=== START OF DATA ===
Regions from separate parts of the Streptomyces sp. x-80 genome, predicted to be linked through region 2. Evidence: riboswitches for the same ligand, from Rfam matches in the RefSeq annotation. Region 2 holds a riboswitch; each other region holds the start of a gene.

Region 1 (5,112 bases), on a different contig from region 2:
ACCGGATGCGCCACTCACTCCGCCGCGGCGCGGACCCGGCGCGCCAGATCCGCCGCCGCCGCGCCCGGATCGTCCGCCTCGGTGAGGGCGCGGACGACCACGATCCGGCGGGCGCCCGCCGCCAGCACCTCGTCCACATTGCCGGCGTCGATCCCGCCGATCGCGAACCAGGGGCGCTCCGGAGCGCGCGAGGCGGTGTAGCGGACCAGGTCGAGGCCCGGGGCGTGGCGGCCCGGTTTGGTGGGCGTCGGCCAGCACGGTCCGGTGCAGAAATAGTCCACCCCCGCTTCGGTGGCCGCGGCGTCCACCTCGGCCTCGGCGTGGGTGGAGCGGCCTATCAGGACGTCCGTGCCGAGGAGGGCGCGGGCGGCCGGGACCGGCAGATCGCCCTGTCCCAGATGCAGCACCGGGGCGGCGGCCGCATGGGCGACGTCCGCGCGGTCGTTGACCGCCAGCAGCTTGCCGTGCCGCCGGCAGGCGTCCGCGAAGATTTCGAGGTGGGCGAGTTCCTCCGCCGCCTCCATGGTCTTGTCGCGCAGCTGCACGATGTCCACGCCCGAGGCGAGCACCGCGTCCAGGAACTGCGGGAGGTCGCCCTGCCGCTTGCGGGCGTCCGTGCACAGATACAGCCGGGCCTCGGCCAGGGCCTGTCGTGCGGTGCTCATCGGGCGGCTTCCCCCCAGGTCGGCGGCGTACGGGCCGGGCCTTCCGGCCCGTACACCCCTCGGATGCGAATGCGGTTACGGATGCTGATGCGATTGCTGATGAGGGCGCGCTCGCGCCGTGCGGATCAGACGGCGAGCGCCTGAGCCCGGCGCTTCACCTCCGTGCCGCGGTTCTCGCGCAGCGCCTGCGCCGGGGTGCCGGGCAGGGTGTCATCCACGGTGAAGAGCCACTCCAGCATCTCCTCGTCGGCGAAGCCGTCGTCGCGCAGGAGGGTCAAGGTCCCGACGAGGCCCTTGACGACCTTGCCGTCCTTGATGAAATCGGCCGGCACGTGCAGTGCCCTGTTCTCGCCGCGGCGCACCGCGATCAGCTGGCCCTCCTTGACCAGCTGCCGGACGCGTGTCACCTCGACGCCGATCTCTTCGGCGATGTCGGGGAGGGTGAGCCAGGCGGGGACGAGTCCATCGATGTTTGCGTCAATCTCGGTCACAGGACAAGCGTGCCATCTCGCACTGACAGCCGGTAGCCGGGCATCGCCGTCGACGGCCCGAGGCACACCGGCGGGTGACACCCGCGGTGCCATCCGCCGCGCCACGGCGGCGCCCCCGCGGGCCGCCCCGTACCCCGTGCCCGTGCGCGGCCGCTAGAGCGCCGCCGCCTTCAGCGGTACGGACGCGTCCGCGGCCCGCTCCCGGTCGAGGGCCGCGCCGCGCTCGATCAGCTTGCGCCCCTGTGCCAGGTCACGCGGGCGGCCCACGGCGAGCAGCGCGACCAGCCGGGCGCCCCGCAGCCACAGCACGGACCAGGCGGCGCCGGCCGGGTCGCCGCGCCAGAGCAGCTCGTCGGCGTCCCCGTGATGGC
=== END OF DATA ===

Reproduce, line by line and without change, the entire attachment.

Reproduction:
Regions from separate parts of the Streptomyces sp. x-80 genome, predicted to be linked through region 2. Evidence: riboswitches for the same ligand, from Rfam matches in the RefSeq annotation. Region 2 holds a riboswitch; each other region holds the start of a gene.

Region 1 (5,112 bases), on a different contig from region 2:
ACCGGATGCGCCACTCACTCCGCCGCGGCGCGGACCCGGCGCGCCAGATCCGCCGCCGCCGCGCCCGGATCGTCCGCCTCGGTGAGGGCGCGGACGACCACGATCCGGCGGGCGCCCGCCGCCAGCACCTCGTCCACATTGCCGGCGTCGATCCCGCCGATCGCGAACCAGGGGCGCTCCGGAGCGCGCGAGGCGGTGTAGCGGACCAGGTCGAGGCCCGGGGCGTGGCGGCCCGGTTTGGTGGGCGTCGGCCAGCACGGTCCGGTGCAGAAATAGTCCACCCCCGCTTCGGTGGCCGCGGCGTCCACCTCGGCCTCGGCGTGGGTGGAGCGGCCTATCAGGACGTCCGTGCCGAGGAGGGCGCGGGCGGCCGGGACCGGCAGATCGCCCTGTCCCAGATGCAGCACCGGGGCGGCGGCCGCATGGGCGACGTCCGCGCGGTCGTTGACCGCCAGCAGCTTGCCGTGCCGCCGGCAGGCGTCCGCGAAGATTTCGAGGTGGGCGAGTTCCTCCGCCGCCTCCATGGTCTTGTCGCGCAGCTGCACGATGTCCACGCCCGAGGCGAGCACCGCGTCCAGGAACTGCGGGAGGTCGCCCTGCCGCTTGCGGGCGTCCGTGCACAGATACAGCCGGGCCTCGGCCAGGGCCTGTCGTGCGGTGCTCATCGGGCGGCTTCCCCCCAGGTCGGCGGCGTACGGGCCGGGCCTTCCGGCCCGTACACCCCTCGGATGCGAATGCGGTTACGGATGCTGATGCGATTGCTGATGAGGGCGCGCTCGCGCCGTGCGGATCAGACGGCGAGCGCCTGAGCCCGGCGCTTCACCTCCGTGCCGCGGTTCTCGCGCAGCGCCTGCGCCGGGGTGCCGGGCAGGGTGTCATCCACGGTGAAGAGCCACTCCAGCATCTCCTCGTCGGCGAAGCCGTCGTCGCGCAGGAGGGTCAAGGTCCCGACGAGGCCCTTGACGACCTTGCCGTCCTTGATGAAATCGGCCGGCACGTGCAGTGCCCTGTTCTCGCCGCGGCGCACCGCGATCAGCTGGCCCTCCTTGACCAGCTGCCGGACGCGTGTCACCTCGACGCCGATCTCTTCGGCGATGTCGGGGAGGGTGAGCCAGGCGGGGACGAGTCCATCGATGTTTGCGTCAATCTCGGTCACAGGACAAGCGTGCCATCTCGCACTGACAGCCGGTAGCCGGGCATCGCCGTCGACGGCCCGAGGCACACCGGCGGGTGACACCCGCGGTGCCATCCGCCGCGCCACGGCGGCGCCCCCGCGGGCCGCCCCGTACCCCGTGCCCGTGCGCGGCCGCTAGAGCGCCGCCGCCTTCAGCGGTACGGACGCGTCCGCGGCCCGCTCCCGGTCGAGGGCCGCGCCGCGCTCGATCAGCTTGCGCCCCTGTGCCAGGTCACGCGGGCGGCCCACGGCGAGCAGCGCGACCAGCCGGGCGCCCCGCAGCCACAGCACGGACCAGGCGGCGCCGGCCGGGTCGCCGCGCCAGAGCAGCTCGTCGGCGTCCCCGTGATGGC